Perry A, Lambert P (2011) Propionibacterium acnes: infection beyond the skin. Expert Rev Anti-Infect Ther 9(12):1149–1156CrossRefGoogle Scholar
  32. 32.
    Piggott DA, Higgins YM, Melia MT, Ellis B, Carroll KC, McFarland EG et al (2016) Characteristics and treatment outcomes of Propionibacterium acnes prosthetic shoulder infections in adults. Open Forum Infect Dis 3(1):ofv191CrossRefGoogle Scholar
  33. 33.
    Pillon P, Pajon A, Juvin R, Gaudin P, Tourne Y, Pasquier B, Phelip X (1992) Tibial hyperostosis and Propionibacterium acnes. Rev Rhum Mal Osteoartic 59(5):349–351Google Scholar
  34. 34.
    Qin M, Pirouz A, Kim MH, Krutzik SR, Garban HJ, Kim J (2014) Propionibacterium acnes induces IL-1beta secretion via the NLRP3 inflammasome in human monocytes. J Invest Dermatol 134(2):381–388CrossRefGoogle Scholar
  35. 35.
    Reith JD, Bauer TW, Schils JP (1996) Osseous manifestations of SAPHO (synovitis, acne, pustulosis, hyperostosis, osteitis) syndrome. Am J Surg Pathol 20(11):1368–1377CrossRefGoogle Scholar
  36. 36.
    Sahdo B, Sarndahl E, Elgh F, Soderquist B (2013) Propionibacterium acnes activates caspase-1 in human neutrophils. APMIS 121(7):652–663CrossRefGoogle Scholar
  37. 37.
    Schaeverbeke T, Lequen L, de Barbeyrac B, Labbe L, Bebear CM, Morrier Y et al (1998) Propionibacterium acnes isolated from synovial tissue and fluid in a patient with oligoarthritis associated with acne and pustulosis. Arthritis Rheum 41(10):1889–1893CrossRefGoogle Scholar
  38. 38.
    Serushan M, Spencer DL, Yeh WL, Kaminski M, Skosey JL (1982) Osteomyelitis of cervical spine from Propionibacterium acnes. Arthritis Rheum 25(3):346–348CrossRefGoogle Scholar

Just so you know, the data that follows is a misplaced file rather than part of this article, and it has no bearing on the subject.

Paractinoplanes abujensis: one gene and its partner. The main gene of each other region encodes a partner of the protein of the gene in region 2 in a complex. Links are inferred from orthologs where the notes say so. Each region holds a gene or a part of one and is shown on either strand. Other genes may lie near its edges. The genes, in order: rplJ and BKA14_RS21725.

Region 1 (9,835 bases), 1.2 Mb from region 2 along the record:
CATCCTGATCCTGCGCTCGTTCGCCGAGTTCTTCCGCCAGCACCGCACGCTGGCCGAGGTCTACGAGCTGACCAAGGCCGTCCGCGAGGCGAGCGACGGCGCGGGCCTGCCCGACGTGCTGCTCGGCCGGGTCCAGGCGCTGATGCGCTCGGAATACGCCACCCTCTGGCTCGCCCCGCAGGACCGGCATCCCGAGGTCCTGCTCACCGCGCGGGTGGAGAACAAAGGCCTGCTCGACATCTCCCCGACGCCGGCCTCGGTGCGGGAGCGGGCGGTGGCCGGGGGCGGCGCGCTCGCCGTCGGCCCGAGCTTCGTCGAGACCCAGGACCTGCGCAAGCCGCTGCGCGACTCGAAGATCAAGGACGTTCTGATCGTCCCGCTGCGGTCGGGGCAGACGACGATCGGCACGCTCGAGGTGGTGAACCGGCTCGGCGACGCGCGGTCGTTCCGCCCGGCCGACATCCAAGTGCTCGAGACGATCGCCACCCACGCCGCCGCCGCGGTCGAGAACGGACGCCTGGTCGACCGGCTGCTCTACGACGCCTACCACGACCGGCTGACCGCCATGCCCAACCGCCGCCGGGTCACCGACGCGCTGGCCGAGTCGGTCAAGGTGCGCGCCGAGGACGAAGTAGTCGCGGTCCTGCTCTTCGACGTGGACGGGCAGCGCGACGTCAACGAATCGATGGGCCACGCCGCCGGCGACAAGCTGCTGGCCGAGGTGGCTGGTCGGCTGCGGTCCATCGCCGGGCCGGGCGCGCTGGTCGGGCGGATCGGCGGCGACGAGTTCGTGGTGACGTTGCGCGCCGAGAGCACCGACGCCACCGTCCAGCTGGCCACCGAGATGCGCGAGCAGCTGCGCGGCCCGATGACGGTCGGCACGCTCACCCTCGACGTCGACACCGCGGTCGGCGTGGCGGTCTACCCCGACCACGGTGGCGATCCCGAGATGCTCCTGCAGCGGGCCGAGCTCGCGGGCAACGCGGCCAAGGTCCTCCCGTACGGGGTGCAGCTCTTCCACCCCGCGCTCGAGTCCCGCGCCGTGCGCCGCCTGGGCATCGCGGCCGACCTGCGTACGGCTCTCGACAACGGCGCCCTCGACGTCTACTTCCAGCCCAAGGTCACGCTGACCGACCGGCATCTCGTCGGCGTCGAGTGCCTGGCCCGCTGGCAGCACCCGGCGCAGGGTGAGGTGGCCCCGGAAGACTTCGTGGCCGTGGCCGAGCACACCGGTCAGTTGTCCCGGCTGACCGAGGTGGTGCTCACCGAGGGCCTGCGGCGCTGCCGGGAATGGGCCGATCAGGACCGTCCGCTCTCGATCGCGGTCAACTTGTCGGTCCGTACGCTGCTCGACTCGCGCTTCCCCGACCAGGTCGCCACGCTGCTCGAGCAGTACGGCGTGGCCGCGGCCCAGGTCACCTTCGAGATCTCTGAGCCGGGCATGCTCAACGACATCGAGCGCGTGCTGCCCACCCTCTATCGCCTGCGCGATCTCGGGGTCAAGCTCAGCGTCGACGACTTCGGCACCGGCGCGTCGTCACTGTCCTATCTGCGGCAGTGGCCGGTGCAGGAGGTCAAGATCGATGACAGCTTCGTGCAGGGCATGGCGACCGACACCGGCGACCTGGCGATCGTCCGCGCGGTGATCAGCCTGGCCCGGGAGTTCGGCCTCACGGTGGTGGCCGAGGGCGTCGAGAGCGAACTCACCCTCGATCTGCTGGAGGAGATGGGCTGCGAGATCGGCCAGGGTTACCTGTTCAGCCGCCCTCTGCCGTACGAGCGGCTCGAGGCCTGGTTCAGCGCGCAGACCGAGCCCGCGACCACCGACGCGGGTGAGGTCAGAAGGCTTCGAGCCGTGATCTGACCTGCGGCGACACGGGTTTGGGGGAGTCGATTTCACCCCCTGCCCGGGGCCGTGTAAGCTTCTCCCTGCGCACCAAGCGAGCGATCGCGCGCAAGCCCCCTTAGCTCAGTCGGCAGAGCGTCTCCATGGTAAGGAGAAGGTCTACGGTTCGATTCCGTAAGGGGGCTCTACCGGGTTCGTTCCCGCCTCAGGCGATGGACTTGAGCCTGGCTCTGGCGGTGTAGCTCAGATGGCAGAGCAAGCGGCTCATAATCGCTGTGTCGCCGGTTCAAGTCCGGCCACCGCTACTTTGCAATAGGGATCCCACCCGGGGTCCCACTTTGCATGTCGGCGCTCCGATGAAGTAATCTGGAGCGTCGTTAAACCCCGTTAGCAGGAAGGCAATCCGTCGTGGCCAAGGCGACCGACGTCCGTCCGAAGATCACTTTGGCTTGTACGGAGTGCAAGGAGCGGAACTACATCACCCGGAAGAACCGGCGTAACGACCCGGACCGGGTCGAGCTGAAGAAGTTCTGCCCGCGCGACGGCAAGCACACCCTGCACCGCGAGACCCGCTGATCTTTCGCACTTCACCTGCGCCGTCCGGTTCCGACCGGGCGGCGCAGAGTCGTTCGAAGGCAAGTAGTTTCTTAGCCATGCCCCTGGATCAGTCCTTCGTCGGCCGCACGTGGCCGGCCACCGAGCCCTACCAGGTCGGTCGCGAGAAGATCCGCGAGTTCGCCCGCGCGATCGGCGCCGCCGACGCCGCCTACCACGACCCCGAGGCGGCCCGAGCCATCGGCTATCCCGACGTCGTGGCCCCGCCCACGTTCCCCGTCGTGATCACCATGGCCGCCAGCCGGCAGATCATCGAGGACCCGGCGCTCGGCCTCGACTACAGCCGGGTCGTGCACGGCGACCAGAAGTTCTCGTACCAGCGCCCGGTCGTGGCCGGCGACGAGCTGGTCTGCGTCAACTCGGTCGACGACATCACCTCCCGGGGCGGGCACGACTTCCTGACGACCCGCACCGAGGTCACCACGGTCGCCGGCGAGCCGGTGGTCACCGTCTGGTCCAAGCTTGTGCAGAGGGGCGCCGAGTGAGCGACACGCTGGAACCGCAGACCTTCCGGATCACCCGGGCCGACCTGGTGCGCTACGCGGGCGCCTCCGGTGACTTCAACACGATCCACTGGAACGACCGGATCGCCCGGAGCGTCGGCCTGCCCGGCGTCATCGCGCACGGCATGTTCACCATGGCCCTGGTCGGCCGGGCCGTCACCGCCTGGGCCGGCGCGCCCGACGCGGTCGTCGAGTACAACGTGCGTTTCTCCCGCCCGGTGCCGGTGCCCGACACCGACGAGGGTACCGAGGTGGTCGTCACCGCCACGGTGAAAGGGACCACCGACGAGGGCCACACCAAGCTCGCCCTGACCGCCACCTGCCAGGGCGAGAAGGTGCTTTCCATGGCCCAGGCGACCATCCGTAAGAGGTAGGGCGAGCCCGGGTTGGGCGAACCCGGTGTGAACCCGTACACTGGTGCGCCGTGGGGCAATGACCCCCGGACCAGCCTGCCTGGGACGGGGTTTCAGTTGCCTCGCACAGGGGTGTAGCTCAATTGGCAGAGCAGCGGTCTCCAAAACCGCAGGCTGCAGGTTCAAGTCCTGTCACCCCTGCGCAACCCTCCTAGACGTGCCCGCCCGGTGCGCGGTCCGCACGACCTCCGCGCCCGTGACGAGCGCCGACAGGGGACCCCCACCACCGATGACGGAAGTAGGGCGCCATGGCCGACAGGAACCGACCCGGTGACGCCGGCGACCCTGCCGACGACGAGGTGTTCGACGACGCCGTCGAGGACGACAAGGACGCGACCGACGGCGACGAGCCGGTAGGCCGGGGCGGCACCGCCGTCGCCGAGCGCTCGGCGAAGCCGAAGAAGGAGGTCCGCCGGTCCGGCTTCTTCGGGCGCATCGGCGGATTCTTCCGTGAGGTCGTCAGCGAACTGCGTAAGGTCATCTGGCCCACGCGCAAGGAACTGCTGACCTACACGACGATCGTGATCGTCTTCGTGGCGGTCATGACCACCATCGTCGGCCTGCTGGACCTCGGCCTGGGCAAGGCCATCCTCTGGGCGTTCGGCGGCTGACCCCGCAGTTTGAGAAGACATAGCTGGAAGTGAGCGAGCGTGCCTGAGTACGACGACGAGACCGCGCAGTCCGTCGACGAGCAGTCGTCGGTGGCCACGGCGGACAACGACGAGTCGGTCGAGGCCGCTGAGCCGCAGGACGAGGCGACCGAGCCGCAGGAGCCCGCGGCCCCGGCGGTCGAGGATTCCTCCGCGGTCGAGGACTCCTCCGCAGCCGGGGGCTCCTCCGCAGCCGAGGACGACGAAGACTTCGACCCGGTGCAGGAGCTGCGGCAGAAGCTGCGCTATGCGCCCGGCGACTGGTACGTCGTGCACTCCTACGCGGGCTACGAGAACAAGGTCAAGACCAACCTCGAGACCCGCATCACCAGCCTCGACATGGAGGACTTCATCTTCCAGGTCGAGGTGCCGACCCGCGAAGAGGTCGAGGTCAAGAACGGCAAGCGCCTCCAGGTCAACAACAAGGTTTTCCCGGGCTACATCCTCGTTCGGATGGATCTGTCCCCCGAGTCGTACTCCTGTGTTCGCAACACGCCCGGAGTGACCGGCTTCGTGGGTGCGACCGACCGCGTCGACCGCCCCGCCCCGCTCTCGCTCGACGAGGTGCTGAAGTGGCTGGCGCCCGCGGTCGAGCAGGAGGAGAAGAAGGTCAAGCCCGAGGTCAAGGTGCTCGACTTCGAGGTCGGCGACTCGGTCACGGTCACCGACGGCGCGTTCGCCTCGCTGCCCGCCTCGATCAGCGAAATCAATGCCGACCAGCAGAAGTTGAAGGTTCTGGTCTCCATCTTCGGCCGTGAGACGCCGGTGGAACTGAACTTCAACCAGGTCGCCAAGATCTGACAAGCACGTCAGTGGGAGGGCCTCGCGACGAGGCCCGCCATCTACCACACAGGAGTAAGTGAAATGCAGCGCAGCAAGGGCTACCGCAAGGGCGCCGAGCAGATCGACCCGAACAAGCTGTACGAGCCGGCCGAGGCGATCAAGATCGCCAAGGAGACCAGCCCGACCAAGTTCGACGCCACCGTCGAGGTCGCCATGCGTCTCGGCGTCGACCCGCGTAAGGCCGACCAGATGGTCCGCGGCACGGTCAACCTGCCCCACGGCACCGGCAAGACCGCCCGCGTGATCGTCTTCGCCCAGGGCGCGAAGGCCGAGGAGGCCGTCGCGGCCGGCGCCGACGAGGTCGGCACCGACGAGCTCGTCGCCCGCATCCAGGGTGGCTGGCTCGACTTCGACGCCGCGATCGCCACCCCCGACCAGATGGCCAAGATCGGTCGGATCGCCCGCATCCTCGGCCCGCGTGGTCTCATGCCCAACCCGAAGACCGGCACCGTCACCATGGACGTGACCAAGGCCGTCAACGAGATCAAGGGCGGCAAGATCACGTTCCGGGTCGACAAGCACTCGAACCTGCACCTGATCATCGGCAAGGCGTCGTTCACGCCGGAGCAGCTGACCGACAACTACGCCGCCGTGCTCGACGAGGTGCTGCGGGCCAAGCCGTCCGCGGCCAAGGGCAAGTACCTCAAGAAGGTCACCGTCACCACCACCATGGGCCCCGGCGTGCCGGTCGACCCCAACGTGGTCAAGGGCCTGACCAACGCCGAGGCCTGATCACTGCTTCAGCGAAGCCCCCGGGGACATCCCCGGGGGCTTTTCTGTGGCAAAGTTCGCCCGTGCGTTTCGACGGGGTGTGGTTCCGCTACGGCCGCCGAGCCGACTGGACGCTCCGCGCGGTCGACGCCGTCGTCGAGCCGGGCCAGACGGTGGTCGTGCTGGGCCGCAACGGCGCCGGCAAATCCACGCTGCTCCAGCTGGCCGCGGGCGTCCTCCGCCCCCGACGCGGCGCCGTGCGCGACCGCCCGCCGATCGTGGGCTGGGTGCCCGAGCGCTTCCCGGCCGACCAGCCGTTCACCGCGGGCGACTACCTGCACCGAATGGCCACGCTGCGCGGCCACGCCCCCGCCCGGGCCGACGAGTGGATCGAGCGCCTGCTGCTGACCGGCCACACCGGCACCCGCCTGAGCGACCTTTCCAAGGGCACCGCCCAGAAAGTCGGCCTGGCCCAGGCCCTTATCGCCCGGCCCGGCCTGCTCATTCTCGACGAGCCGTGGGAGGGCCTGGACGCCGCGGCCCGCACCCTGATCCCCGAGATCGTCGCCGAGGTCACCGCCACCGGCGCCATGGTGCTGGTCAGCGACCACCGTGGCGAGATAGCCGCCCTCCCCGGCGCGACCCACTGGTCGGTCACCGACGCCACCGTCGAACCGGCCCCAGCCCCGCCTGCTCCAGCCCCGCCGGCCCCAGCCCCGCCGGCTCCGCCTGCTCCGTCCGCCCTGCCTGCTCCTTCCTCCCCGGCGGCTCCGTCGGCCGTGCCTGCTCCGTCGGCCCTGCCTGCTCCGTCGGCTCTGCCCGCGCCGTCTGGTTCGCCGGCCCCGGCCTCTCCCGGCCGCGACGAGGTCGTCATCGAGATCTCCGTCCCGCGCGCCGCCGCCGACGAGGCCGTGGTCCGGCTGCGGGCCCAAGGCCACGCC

39. 39.
    Sharma M, Ferguson PJ (2013) Autoinflammatory bone disorders: update on immunologic abnormalities and clues about possible triggers. Curr Opin Rheumatol 25(5):658–664CrossRefGoogle Scholar
  40. 40.
    Tebruegge M, Jones C, de Graaf H, Sukhtankar P, Allan RN, Howlin RP, Browning D, Schuster H, Pallett A, Patel S, Faust SN (2015) Invasive Propionibacterium acnes infections in a non-selective patient cohort: clinical manifestations, management and outcome. Eur J Clin Microbiol Infect Dis 34(3):527–534CrossRefGoogle Scholar
  41. 41.
    Trimble BS, Evers CJ, Ballaron SA, Young JM (1987) Intraarticular injection of Propionibacterium acnes causes an erosive arthritis in rats. Agents Actions 21(3–4):281–283CrossRefGoogle Scholar
  42. 42.
    Zimmermann P, Curtis N (2016) Synovitis, acne, pustulosis, hyperostosis, and osteitis (SAPHO) syndrome - a challenging diagnosis not to be missed. J Inf Secur 72(Suppl):S106–S114Google Scholar

Copyright information

© Springer-Verlag GmbH Germany, part of Springer Nature 2018

Authors and Affiliations

  1. 1.Department of PaediatricsThe University of MelbourneParkvilleAustralia
  2. 2.Infectious Diseases UnitThe Royal Children’s Hospital MelbourneParkvilleAustralia
  3. 3.Infectious Diseases & Microbiology Research GroupMurdoch Children’s Research InstituteParkvilleAustralia
  4. 4.Infectious Diseases UnitUniversity of Basel Children’s HospitalBaselSwitzerland

Personalised recommendations